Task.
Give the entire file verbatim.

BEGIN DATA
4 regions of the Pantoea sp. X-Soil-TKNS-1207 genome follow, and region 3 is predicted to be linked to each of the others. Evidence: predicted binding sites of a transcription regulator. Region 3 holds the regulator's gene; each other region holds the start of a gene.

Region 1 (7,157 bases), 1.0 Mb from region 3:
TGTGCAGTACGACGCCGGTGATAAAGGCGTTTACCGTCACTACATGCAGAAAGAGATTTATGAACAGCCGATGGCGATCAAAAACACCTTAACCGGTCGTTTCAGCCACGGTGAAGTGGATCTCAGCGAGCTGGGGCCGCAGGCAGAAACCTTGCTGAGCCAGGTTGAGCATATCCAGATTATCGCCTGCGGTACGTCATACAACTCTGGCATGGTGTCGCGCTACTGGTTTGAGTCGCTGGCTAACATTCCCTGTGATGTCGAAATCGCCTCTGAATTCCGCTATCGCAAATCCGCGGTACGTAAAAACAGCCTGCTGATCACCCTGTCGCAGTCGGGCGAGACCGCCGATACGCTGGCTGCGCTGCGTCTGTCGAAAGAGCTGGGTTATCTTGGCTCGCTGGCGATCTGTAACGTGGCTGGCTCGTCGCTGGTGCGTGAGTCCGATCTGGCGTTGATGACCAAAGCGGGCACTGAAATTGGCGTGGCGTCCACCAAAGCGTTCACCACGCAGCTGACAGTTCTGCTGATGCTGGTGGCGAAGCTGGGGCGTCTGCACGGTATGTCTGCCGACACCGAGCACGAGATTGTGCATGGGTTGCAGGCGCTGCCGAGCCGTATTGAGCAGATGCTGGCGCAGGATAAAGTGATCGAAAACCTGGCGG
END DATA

4 regions of the Pantoea sp. X-Soil-TKNS-1207 genome follow, and region 3 is predicted to be linked to each of the others. Evidence: predicted binding sites of a transcription regulator. Region 3 holds the regulator's gene; each other region holds the start of a gene.

Region 1 (7,157 bases), 1.0 Mb from region 3:
TGTGCAGTACGACGCCGGTGATAAAGGCGTTTACCGTCACTACATGCAGAAAGAGATTTATGAACAGCCGATGGCGATCAAAAACACCTTAACCGGTCGTTTCAGCCACGGTGAAGTGGATCTCAGCGAGCTGGGGCCGCAGGCAGAAACCTTGCTGAGCCAGGTTGAGCATATCCAGATTATCGCCTGCGGTACGTCATACAACTCTGGCATGGTGTCGCGCTACTGGTTTGAGTCGCTGGCTAACATTCCCTGTGATGTCGAAATCGCCTCTGAATTCCGCTATCGCAAATCCGCGGTACGTAAAAACAGCCTGCTGATCACCCTGTCGCAGTCGGGCGAGACCGCCGATACGCTGGCTGCGCTGCGTCTGTCGAAAGAGCTGGGTTATCTTGGCTCGCTGGCGATCTGTAACGTGGCTGGCTCGTCGCTGGTGCGTGAGTCCGATCTGGCGTTGATGACCAAAGCGGGCACTGAAATTGGCGTGGCGTCCACCAAAGCGTTCACCACGCAGCTGACAGTTCTGCTGATGCTGGTGGCGAAGCTGGGGCGTCTGCACGGTATGTCTGCCGACACCGAGCACGAGATTGTGCATGGGTTGCAGGCGCTGCCGAGCCGTATTGAGCAGATGCTGGCGCAGGATAAAGTGATCGAAAACCTGGCGG